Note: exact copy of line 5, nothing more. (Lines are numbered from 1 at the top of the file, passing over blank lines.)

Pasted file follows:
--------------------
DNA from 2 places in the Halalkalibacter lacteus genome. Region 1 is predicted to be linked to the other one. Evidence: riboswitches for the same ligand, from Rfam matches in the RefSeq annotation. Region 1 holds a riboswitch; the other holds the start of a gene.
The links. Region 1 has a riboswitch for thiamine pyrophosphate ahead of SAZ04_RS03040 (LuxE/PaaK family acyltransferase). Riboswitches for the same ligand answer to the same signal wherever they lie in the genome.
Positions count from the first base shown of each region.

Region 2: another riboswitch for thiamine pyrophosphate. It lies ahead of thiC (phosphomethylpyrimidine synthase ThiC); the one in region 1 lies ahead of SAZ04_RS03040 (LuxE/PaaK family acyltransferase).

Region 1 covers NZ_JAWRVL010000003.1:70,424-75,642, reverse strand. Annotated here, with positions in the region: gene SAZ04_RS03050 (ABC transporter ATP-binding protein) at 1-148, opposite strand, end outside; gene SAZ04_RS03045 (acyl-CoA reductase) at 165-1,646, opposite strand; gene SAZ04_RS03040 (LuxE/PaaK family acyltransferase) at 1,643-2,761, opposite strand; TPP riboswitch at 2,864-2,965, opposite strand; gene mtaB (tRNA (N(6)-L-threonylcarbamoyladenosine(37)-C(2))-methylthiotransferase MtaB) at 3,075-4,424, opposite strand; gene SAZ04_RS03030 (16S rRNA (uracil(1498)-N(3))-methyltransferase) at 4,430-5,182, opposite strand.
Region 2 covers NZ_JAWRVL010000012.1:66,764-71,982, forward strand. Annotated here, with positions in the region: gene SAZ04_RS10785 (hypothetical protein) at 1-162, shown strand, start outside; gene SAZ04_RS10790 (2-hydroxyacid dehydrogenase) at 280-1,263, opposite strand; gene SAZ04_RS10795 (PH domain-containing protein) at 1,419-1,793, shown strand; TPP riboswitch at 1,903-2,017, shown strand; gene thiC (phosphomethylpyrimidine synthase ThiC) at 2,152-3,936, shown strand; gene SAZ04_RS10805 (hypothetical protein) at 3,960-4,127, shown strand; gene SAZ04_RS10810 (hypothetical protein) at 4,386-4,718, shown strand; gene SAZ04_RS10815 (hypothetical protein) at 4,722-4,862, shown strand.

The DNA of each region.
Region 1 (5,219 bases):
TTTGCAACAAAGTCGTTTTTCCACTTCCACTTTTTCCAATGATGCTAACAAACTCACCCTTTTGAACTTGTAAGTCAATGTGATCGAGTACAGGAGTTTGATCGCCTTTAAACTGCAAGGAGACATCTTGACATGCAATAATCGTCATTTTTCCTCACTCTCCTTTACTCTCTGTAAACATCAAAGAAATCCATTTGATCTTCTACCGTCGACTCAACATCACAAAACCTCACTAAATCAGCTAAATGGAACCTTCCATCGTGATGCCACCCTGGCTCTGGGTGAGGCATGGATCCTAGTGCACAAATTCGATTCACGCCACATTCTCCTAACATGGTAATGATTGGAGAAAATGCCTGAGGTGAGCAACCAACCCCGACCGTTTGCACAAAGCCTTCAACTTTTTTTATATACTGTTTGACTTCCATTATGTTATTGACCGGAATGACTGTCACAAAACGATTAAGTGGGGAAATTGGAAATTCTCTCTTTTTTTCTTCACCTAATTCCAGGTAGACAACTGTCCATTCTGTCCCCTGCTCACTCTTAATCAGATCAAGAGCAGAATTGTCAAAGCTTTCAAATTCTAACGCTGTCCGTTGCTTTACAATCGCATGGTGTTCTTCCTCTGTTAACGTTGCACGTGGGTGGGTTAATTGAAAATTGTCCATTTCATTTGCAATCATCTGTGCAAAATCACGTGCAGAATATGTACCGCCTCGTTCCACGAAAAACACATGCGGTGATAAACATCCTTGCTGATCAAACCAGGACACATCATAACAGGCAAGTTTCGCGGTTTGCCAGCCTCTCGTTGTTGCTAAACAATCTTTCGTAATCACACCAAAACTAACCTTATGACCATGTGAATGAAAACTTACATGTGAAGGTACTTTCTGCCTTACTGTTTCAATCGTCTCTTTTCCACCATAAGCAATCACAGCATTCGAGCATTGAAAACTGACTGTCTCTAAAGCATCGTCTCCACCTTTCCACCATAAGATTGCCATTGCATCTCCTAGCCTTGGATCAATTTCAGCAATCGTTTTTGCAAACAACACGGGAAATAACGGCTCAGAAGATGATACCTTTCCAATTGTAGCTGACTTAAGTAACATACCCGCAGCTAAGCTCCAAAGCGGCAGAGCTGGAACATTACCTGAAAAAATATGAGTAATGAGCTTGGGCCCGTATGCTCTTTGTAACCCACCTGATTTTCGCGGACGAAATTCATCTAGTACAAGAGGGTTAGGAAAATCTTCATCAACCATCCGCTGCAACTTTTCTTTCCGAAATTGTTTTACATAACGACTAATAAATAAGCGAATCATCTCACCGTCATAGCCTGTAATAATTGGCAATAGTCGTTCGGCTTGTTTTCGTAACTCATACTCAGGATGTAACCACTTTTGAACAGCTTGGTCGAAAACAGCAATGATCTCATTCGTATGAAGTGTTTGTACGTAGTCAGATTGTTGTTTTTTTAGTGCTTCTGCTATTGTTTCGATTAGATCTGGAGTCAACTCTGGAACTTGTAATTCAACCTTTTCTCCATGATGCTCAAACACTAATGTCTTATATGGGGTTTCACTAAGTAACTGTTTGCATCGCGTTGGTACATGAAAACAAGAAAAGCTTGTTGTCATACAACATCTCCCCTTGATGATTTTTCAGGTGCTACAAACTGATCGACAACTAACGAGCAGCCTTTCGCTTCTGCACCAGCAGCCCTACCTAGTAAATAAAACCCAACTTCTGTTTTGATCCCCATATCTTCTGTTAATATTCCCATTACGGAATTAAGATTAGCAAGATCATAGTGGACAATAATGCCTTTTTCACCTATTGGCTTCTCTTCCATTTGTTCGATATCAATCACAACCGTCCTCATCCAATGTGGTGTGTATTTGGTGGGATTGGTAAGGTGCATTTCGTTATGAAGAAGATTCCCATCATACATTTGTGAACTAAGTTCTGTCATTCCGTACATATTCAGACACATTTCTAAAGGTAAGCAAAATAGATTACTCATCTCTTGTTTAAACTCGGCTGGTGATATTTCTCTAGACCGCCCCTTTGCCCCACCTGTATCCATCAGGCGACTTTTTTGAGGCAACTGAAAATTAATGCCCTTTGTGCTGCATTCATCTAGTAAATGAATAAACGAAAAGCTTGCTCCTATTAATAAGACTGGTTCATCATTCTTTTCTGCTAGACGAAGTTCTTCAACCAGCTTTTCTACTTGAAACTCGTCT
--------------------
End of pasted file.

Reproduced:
Region 1 covers NZ_JAWRVL010000003.1:70,424-75,642, reverse strand. Annotated here, with positions in the region: gene SAZ04_RS03050 (ABC transporter ATP-binding protein) at 1-148, opposite strand, end outside; gene SAZ04_RS03045 (acyl-CoA reductase) at 165-1,646, opposite strand; gene SAZ04_RS03040 (LuxE/PaaK family acyltransferase) at 1,643-2,761, opposite strand; TPP riboswitch at 2,864-2,965, opposite strand; gene mtaB (tRNA (N(6)-L-threonylcarbamoyladenosine(37)-C(2))-methylthiotransferase MtaB) at 3,075-4,424, opposite strand; gene SAZ04_RS03030 (16S rRNA (uracil(1498)-N(3))-methyltransferase) at 4,430-5,182, opposite strand.